John Mitchinson became one of the most important British tenors in the 1950s and into the 1980s, particularly in heroic roles and oratorios.
He studied at the Royal Manchester College of Music. While still a student there he joined the BBC Northern Singers in 1953, becoming one of its founding members. Upon graduation, he sang with the Chelsea Opera Group. This semi-professional group, which was founded in 1950 by the young conductor Colin Davis to give concert performances of Mozart operas, was an important means of entrée for talented young singers, including Mitchinson, whose debut performance in operatic music was in one of Chelsea's concert presentations of Mozart's Don Giovanni.
Mitchinson did not debut on stage until 1959, when he sang the part of Jupiter in Handel's Semele at the Handel Opera Society. He had a notable career in the 1960s, including participation in Leonard Bernstein's pioneering recording of Mahler's Symphony No. 8, "The Symphony of a Thousand." He also sang on Jascha Horenstein's stereo recording of Liszt's Faust Symphony in 1958 and Colin Davis' recording of Berlioz's Beatrice and Benedict.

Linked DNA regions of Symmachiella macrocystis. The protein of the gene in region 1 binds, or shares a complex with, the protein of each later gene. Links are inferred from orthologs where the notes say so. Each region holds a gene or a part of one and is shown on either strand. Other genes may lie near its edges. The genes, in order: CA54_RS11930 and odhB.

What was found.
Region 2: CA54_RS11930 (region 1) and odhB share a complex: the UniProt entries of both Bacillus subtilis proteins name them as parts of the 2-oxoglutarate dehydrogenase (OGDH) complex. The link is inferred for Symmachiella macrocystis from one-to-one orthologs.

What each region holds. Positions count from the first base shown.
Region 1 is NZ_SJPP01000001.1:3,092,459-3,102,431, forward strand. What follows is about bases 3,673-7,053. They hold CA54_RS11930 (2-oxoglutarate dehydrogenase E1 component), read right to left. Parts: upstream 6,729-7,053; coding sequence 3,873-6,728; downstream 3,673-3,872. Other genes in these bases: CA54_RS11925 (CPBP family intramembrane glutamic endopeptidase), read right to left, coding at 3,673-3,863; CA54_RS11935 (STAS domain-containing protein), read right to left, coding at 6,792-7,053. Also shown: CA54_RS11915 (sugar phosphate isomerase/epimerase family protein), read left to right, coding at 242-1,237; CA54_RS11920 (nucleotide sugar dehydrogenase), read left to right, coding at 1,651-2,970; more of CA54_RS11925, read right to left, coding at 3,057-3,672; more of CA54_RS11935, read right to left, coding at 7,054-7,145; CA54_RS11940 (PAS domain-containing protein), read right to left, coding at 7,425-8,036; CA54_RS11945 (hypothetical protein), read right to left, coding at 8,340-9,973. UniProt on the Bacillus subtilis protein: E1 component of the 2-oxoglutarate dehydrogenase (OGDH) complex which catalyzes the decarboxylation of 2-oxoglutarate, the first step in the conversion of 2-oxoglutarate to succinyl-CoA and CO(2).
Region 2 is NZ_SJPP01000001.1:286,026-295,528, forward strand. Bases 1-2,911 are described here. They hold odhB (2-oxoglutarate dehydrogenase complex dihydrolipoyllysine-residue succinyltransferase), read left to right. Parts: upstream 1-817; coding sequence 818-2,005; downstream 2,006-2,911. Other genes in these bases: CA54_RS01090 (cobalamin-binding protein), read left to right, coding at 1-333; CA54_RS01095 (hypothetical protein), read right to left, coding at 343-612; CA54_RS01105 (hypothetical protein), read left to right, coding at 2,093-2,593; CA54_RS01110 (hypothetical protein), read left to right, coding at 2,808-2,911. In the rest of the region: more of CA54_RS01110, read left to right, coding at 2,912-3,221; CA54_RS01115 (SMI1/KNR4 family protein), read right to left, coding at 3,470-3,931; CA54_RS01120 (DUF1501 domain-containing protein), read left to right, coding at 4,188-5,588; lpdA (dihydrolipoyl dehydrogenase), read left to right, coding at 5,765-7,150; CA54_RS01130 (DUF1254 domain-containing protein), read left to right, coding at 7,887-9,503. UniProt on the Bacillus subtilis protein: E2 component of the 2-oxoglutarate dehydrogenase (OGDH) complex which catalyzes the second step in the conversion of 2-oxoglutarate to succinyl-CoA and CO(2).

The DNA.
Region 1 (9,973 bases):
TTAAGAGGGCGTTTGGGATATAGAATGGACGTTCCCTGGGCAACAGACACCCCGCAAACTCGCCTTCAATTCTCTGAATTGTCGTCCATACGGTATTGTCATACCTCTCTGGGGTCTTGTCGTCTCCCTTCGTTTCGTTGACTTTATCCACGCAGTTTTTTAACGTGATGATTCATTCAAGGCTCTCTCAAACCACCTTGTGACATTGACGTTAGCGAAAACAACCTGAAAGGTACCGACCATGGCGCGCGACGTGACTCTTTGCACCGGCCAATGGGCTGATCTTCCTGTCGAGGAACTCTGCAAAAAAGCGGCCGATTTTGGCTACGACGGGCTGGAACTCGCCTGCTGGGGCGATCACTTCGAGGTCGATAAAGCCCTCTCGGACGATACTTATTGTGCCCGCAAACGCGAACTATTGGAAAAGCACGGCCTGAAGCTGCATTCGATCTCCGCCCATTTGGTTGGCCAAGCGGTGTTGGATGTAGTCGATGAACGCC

Other items that were important to his repertory included the roles of Wagner's Tristan, Florestan in Beethoven's Fidelio, Britten's Peter Grimes, and Aegisthus in Strauss' Elektra, and Stravinsky's Oedipus. He was also noted for his interpretation of Mahler's Das Lied von der Erde. He was on the roster of the English National Opera from 1972 to 1978 and the Welsh National Opera from 1978 to 1982. While a member of the WNO he participated in the historic performance under the baton of Charles Mackerras (recorded on Supraphon Records) of Czech composer Bohuslav Martinu's operatic masterwork The Greek Passion.